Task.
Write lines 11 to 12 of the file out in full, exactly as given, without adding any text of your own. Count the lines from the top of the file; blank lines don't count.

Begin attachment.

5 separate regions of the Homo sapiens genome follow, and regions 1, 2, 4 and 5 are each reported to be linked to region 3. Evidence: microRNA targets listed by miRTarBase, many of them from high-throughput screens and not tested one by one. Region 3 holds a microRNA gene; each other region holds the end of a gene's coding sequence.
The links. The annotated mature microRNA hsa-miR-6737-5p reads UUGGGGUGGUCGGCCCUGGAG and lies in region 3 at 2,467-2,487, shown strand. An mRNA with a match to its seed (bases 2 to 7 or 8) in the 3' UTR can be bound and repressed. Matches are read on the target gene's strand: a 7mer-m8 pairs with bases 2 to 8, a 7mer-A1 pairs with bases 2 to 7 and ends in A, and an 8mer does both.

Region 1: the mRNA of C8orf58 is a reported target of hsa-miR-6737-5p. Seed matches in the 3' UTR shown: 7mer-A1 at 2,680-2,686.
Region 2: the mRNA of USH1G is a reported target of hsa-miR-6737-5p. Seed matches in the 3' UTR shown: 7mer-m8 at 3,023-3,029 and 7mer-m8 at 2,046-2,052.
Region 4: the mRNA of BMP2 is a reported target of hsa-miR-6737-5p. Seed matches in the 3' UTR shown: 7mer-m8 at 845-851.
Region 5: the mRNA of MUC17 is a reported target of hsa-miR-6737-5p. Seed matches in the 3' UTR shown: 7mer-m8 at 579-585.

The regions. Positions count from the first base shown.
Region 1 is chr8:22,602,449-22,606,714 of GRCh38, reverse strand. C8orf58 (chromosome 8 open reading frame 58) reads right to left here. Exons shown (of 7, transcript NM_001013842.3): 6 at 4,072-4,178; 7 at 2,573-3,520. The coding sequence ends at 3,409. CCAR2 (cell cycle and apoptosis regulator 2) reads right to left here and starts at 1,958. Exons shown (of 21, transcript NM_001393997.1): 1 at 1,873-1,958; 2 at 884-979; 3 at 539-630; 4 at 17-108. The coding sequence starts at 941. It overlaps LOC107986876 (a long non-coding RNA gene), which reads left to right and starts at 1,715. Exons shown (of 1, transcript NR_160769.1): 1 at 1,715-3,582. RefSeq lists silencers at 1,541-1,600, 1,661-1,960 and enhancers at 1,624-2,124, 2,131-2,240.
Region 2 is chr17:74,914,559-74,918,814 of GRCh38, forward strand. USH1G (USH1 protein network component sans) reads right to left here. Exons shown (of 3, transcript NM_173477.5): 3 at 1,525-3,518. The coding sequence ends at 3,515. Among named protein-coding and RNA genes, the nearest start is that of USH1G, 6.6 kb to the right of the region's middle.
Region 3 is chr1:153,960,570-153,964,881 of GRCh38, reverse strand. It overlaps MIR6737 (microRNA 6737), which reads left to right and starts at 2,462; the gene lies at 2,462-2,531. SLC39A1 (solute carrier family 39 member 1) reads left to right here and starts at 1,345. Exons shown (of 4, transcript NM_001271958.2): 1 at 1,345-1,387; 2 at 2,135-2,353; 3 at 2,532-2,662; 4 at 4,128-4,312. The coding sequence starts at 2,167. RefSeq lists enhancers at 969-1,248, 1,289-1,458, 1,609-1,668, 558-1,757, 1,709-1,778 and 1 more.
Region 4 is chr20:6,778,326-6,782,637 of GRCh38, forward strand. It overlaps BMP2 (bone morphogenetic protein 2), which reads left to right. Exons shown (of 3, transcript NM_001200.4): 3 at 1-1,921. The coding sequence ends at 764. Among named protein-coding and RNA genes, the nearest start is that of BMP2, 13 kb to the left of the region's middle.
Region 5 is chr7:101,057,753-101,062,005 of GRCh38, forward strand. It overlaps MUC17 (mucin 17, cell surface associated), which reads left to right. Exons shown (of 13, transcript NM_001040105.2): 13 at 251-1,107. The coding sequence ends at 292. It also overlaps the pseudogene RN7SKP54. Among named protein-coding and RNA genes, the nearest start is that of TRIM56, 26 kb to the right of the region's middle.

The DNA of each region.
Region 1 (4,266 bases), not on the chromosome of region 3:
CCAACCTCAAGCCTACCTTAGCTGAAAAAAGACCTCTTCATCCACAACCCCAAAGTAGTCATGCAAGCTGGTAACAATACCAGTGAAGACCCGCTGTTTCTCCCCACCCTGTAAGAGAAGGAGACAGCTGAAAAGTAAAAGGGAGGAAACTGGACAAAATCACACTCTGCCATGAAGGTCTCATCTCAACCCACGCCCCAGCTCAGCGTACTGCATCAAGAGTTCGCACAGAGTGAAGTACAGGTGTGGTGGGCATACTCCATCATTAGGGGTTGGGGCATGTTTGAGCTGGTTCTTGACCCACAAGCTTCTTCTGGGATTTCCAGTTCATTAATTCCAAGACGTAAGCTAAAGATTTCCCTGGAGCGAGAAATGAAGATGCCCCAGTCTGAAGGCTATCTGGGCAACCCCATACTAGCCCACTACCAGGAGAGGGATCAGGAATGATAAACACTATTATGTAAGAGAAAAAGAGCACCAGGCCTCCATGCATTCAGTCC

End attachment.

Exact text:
Region 4 is chr20:6,778,326-6,782,637 of GRCh38, forward strand. It overlaps BMP2 (bone morphogenetic protein 2), which reads left to right. Exons shown (of 3, transcript NM_001200.4): 3 at 1-1,921. The coding sequence ends at 764. Among named protein-coding and RNA genes, the nearest start is that of BMP2, 13 kb to the left of the region's middle.
Region 5 is chr7:101,057,753-101,062,005 of GRCh38, forward strand. It overlaps MUC17 (mucin 17, cell surface associated), which reads left to right. Exons shown (of 13, transcript NM_001040105.2): 13 at 251-1,107. The coding sequence ends at 292. It also overlaps the pseudogene RN7SKP54. Among named protein-coding and RNA genes, the nearest start is that of TRIM56, 26 kb to the right of the region's middle.